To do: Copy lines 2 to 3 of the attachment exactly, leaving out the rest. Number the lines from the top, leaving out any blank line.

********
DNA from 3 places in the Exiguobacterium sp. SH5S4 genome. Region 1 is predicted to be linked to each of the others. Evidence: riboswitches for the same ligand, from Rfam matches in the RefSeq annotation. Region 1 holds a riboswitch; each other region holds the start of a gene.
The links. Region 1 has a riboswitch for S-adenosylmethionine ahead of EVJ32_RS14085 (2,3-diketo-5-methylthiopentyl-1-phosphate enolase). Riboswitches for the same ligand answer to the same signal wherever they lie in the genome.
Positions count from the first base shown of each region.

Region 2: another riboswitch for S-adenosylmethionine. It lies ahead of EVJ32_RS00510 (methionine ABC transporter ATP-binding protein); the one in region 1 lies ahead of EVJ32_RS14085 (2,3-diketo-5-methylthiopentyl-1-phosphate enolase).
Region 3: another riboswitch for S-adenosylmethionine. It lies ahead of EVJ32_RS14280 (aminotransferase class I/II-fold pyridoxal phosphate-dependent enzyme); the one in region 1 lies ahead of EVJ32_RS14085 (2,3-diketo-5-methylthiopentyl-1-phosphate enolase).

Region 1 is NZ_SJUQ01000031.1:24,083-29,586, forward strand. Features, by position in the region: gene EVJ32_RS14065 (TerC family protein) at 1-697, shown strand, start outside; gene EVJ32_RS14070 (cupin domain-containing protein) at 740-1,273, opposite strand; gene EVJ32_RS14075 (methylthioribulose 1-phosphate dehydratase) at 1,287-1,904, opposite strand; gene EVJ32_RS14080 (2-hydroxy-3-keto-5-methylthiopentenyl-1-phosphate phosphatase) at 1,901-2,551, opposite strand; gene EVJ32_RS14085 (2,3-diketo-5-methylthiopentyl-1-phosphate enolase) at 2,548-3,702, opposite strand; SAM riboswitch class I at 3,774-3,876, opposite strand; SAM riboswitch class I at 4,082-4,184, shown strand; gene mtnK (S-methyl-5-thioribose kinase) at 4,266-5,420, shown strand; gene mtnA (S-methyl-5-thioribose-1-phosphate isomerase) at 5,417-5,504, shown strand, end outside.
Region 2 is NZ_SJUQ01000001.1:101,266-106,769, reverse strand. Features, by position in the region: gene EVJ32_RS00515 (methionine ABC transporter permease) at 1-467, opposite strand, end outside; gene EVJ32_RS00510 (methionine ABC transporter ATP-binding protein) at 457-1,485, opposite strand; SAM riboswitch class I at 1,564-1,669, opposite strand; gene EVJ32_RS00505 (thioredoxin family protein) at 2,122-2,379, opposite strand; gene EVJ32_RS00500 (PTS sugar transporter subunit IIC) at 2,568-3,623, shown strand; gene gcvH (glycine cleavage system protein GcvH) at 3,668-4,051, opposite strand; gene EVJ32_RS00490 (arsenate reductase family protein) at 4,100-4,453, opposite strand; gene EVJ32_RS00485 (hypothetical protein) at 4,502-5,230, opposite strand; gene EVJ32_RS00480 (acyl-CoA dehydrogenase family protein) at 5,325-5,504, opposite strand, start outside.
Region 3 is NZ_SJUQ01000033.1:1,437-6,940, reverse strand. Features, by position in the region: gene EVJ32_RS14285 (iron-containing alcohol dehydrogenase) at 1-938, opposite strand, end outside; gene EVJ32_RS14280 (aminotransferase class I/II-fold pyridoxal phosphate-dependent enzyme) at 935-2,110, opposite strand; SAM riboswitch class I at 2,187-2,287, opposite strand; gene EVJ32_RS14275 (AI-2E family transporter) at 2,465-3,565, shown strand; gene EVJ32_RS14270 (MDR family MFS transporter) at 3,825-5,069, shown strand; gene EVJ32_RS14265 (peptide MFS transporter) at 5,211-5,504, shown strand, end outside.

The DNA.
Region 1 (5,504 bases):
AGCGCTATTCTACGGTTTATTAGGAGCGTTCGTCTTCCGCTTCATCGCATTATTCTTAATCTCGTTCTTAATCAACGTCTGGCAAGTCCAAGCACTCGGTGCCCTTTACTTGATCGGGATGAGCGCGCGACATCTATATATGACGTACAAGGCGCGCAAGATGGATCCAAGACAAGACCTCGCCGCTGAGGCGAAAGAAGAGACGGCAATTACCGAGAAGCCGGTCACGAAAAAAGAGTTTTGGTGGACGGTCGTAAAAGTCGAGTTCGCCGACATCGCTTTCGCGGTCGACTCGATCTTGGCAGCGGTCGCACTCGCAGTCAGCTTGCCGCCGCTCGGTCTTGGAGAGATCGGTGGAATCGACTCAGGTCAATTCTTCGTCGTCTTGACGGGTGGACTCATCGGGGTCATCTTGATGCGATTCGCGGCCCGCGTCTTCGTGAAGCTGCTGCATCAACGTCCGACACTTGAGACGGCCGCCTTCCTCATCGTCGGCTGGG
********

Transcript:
The links. Region 1 has a riboswitch for S-adenosylmethionine ahead of EVJ32_RS14085 (2,3-diketo-5-methylthiopentyl-1-phosphate enolase). Riboswitches for the same ligand answer to the same signal wherever they lie in the genome.
Positions count from the first base shown of each region.